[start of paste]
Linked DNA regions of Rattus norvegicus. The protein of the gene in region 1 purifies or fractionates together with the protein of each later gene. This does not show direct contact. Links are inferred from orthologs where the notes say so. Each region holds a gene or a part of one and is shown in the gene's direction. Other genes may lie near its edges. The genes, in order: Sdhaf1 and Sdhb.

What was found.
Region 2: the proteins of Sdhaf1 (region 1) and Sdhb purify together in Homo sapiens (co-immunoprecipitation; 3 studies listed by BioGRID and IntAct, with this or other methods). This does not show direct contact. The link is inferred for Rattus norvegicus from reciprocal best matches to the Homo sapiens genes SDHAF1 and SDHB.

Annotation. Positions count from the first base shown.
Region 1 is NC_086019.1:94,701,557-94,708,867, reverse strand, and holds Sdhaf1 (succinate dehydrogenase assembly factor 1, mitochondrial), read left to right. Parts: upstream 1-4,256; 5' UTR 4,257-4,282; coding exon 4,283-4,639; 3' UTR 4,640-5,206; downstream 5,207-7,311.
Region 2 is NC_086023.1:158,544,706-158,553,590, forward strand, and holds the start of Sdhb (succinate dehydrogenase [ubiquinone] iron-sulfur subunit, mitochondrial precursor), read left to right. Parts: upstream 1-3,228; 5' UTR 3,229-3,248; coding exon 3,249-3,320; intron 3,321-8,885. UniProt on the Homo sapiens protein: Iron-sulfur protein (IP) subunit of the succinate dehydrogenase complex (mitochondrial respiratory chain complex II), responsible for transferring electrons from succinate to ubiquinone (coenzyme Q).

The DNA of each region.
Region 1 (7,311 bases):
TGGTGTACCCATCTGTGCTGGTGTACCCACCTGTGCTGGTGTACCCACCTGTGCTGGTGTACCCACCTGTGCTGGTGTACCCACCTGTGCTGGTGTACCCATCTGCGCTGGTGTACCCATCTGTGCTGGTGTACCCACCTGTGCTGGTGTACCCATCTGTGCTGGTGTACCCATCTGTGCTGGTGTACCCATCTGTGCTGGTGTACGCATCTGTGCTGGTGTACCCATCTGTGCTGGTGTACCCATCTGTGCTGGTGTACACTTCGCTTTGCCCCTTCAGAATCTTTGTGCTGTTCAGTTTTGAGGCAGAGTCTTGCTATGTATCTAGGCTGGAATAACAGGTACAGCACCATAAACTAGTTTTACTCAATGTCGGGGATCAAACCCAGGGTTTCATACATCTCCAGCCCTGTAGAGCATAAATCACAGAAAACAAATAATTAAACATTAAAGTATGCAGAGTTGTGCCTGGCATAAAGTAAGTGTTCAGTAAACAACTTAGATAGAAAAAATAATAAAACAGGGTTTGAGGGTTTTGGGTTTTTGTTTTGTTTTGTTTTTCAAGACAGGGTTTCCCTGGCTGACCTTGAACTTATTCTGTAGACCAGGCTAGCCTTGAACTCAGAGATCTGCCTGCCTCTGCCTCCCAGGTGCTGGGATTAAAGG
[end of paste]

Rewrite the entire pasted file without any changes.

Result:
Linked DNA regions of Rattus norvegicus. The protein of the gene in region 1 purifies or fractionates together with the protein of each later gene. This does not show direct contact. Links are inferred from orthologs where the notes say so. Each region holds a gene or a part of one and is shown in the gene's direction. Other genes may lie near its edges. The genes, in order: Sdhaf1 and Sdhb.

What was found.
Region 2: the proteins of Sdhaf1 (region 1) and Sdhb purify together in Homo sapiens (co-immunoprecipitation; 3 studies listed by BioGRID and IntAct, with this or other methods). This does not show direct contact. The link is inferred for Rattus norvegicus from reciprocal best matches to the Homo sapiens genes SDHAF1 and SDHB.

Annotation. Positions count from the first base shown.
Region 1 is NC_086019.1:94,701,557-94,708,867, reverse strand, and holds Sdhaf1 (succinate dehydrogenase assembly factor 1, mitochondrial), read left to right. Parts: upstream 1-4,256; 5' UTR 4,257-4,282; coding exon 4,283-4,639; 3' UTR 4,640-5,206; downstream 5,207-7,311.
Region 2 is NC_086023.1:158,544,706-158,553,590, forward strand, and holds the start of Sdhb (succinate dehydrogenase [ubiquinone] iron-sulfur subunit, mitochondrial precursor), read left to right. Parts: upstream 1-3,228; 5' UTR 3,229-3,248; coding exon 3,249-3,320; intron 3,321-8,885. UniProt on the Homo sapiens protein: Iron-sulfur protein (IP) subunit of the succinate dehydrogenase complex (mitochondrial respiratory chain complex II), responsible for transferring electrons from succinate to ubiquinone (coenzyme Q).

The DNA of each region.
Region 1 (7,311 bases):
TGGTGTACCCATCTGTGCTGGTGTACCCACCTGTGCTGGTGTACCCACCTGTGCTGGTGTACCCACCTGTGCTGGTGTACCCACCTGTGCTGGTGTACCCATCTGCGCTGGTGTACCCATCTGTGCTGGTGTACCCACCTGTGCTGGTGTACCCATCTGTGCTGGTGTACCCATCTGTGCTGGTGTACCCATCTGTGCTGGTGTACGCATCTGTGCTGGTGTACCCATCTGTGCTGGTGTACCCATCTGTGCTGGTGTACACTTCGCTTTGCCCCTTCAGAATCTTTGTGCTGTTCAGTTTTGAGGCAGAGTCTTGCTATGTATCTAGGCTGGAATAACAGGTACAGCACCATAAACTAGTTTTACTCAATGTCGGGGATCAAACCCAGGGTTTCATACATCTCCAGCCCTGTAGAGCATAAATCACAGAAAACAAATAATTAAACATTAAAGTATGCAGAGTTGTGCCTGGCATAAAGTAAGTGTTCAGTAAACAACTTAGATAGAAAAAATAATAAAACAGGGTTTGAGGGTTTTGGGTTTTTGTTTTGTTTTGTTTTTCAAGACAGGGTTTCCCTGGCTGACCTTGAACTTATTCTGTAGACCAGGCTAGCCTTGAACTCAGAGATCTGCCTGCCTCTGCCTCCCAGGTGCTGGGATTAAAGG